Thursday, October 28, 2010

"Robot Computers" - You May Have One

Robot computers - bots for short - are simply garden variety home or business PCs that have been infected by malicious software that takes them over, on a command from the "bad guys", and directs them to do whatever the bad guys want them to do.   Two activities are most likely: 1. they turn your PC into a spam engine, sending advertisements (frequently in your name) to those in your address book and then to thousands of others.  In case you miss the point, let me give you a clear example:  your friends and neighbors receive eMail from you advertising medications to make the male Penis larger.   2. they use your machine to extort money from online companies.  If a given company does not give in to their demand for money, they attack the company's website with their bot army.  Your computer is one of the soldiers in the bot army.

Many people ask how the malicious software gets on their computer.  Typically a piece of malicious software known as a "Trojan" (from the story of the Trojan Horse) is first.  Trojan software typically gets into your computer because you either invite it in or go to some place that provides it.  Here are some common scenarios:

1.  You get an interesting piece of eMail from a trusted source (whose PC is already infected) that contains a hyperlink.  You click on it and it takes you to a web site that takes advantage of a bug (programming error) in your browser (Internet Explorer for example) that lets it download and run software.  The software it downloads is a Trojan which invites it's owners to download additional software anytime they choose. This is usually referred to as a "drive by" attack since it attacks you when all you were doing was visiting their web site.  Your computer would be less vulnerable (but not impervious) to this kind of attack if you are running Windows Update automatically.  To set this up, click on Start, All Programs, Windows Update.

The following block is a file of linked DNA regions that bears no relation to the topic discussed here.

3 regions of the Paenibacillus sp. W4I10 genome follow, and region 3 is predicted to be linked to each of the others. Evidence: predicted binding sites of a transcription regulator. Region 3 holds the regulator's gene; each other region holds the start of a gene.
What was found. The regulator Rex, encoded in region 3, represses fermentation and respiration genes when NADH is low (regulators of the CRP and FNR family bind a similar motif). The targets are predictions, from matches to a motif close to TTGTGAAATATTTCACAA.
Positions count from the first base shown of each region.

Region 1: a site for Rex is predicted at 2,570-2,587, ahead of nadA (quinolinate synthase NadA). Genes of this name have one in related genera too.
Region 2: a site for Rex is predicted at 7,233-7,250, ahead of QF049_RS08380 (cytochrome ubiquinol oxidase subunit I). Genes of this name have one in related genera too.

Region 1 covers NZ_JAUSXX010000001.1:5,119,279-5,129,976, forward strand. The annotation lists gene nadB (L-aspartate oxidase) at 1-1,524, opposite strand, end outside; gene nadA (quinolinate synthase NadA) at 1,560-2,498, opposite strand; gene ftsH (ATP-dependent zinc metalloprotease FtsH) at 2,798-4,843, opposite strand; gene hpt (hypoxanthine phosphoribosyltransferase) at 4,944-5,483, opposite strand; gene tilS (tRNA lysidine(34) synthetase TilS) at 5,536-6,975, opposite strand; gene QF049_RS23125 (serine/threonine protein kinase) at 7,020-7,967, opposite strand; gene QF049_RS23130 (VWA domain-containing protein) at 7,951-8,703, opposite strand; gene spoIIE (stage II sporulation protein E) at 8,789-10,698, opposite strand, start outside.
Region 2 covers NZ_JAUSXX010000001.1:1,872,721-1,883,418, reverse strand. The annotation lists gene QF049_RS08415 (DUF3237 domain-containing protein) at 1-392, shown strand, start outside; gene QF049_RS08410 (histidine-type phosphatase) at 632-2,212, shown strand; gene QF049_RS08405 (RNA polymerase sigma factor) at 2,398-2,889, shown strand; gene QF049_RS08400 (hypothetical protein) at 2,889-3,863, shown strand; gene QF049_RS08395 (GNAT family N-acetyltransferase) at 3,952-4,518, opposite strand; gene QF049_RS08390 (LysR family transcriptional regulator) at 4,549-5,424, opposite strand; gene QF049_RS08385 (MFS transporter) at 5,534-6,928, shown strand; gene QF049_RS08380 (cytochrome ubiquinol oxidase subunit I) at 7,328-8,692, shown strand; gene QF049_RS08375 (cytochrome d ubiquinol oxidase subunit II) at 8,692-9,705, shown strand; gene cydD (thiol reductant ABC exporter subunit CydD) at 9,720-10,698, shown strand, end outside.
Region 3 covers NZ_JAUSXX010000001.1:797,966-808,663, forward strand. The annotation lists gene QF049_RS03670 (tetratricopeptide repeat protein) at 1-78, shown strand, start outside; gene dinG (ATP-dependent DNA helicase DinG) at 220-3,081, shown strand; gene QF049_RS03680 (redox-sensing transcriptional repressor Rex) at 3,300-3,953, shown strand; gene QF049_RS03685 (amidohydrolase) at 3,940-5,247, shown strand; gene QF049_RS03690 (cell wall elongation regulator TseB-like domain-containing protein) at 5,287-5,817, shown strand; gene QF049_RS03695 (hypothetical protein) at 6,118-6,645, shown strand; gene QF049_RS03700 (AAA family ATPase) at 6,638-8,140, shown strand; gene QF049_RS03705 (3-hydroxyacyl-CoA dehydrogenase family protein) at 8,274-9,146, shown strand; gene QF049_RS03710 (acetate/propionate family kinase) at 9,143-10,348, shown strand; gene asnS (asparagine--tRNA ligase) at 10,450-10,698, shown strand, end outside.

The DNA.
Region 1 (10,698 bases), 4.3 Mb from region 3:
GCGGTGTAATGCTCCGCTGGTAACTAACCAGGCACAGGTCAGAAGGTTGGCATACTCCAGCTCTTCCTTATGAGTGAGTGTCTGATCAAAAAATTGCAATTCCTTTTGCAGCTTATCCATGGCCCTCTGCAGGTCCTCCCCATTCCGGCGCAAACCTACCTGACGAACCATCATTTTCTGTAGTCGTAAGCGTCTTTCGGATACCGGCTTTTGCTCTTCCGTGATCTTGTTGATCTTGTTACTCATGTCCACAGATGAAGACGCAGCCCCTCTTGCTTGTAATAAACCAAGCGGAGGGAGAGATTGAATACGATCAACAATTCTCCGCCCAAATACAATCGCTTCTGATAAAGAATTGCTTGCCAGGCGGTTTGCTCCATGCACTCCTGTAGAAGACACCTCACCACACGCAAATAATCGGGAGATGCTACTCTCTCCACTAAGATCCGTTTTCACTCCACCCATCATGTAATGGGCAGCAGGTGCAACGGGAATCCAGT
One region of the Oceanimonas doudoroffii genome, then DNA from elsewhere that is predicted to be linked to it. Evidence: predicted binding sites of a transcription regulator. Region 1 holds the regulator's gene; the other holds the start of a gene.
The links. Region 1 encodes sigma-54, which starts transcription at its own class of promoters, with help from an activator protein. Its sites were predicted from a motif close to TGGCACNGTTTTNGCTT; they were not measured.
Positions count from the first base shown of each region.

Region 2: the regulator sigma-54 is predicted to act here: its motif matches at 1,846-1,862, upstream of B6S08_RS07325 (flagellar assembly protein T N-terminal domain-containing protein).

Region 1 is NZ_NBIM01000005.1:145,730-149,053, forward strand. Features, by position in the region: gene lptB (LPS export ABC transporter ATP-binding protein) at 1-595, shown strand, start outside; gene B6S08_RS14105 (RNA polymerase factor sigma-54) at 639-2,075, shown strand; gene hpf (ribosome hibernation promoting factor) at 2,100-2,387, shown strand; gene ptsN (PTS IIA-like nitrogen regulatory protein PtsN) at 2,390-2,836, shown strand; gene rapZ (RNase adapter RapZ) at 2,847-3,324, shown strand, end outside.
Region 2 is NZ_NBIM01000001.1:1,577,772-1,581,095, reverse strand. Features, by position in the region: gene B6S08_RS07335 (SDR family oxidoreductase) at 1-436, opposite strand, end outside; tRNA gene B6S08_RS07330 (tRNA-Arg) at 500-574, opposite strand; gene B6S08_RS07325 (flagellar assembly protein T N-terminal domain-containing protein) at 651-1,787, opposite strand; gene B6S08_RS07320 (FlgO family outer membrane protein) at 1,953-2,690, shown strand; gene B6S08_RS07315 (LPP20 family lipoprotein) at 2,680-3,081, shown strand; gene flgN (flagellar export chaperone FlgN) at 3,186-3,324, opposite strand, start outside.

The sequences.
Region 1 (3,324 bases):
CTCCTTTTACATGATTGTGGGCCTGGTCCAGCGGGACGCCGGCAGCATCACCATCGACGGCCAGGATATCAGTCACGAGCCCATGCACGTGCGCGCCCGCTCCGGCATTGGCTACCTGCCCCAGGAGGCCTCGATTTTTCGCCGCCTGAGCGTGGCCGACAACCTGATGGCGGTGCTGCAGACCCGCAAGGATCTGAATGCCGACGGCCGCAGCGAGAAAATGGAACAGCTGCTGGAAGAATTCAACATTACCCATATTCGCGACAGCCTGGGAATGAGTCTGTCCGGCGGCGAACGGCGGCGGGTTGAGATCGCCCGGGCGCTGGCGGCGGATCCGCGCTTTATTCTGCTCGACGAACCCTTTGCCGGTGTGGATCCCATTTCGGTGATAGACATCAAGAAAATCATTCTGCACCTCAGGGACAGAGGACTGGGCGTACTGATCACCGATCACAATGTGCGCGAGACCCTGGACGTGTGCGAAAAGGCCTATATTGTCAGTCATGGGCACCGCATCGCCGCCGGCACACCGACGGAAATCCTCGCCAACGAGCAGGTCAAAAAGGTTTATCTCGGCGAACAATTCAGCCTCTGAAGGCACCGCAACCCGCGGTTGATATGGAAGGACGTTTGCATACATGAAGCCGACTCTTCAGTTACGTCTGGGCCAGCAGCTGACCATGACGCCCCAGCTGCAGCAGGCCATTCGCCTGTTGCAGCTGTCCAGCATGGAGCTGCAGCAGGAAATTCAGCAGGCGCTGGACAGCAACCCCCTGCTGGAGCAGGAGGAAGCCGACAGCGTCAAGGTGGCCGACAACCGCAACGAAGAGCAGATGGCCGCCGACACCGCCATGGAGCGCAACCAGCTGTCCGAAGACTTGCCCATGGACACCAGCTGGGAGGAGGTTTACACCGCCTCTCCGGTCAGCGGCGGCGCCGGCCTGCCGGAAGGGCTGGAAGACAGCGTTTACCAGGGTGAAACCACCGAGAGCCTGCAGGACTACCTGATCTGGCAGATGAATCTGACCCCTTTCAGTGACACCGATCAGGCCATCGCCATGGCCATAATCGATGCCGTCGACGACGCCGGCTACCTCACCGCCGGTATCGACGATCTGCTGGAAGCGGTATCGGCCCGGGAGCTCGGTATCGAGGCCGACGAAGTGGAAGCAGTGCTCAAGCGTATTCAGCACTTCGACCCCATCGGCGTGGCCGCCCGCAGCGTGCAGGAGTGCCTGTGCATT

2. Pop up link:  you are happily surfing the web when suddenly, from an infected web site, a popup window appears saying something like "BEWARE your computer is infected with a virus (actually it is not. yet.). "click here" the window says and we will download antivirus software that will clean it out.  You click and down comes the fake "antivirus" software which is in fact, a Trojan that installs itself and invites its creator to download through it any other software desired.

GUESS WHAT!   a major bad guy, owner of a "bot net" consisting of over 30 MILLION PCs has been busted by the police in Holland.  Here is a link to an article in Computerworld (an Information Technology trade newspaper):

As you can see from the article, the Netherlands police are attempting to warn the owners of those 30 million PCs that their machines have been infected.  Problem is, many folks will ignore the warning, assuming it is bogus.  IT IS NOT!  Follow this link

to see what the warning looks like. If you have seen this on your compter, YOU ARE INFECTED!  What you are infected with is a Trojan.  Of course, the Trojan just provides an entry for the bad guys into your computer.  You can't know WHAT kind of software they have downloaded through the trojan into your PC.  It could be a spam engine, an extortion soldier, a key logger tracking and reporting everything you type from your keyboard, etc etc.  All the Netherlands police can do is tell you that you are infected with something.  You need to scan your computer or have it scanned by a professional.  Believe the warning, it is real.


Anonymous said...

Hi Jim,

I never received a notice from the Netherland police so, hopefully, my computer is clean. On occasion, I receive an e-mail from a friend with nothing in the subject line and the only thing in the e-mail is a link. Fortunately, I didn't open it even though I trust my friend. When I talked to him he said he didn't send the e-mail. The safest thing to do is just delete this kind of e-mail. It could prevent a lot of trouble.

Bill Barber said...

I think if I had seen the Dutch "warning" pop up, I would have probably thought of it as spam trying to hook me into a virus/trojan. However, it probably would also have prompted me to immediately run a virus scan and/or an ad-aware scan.
Great info here, Jim!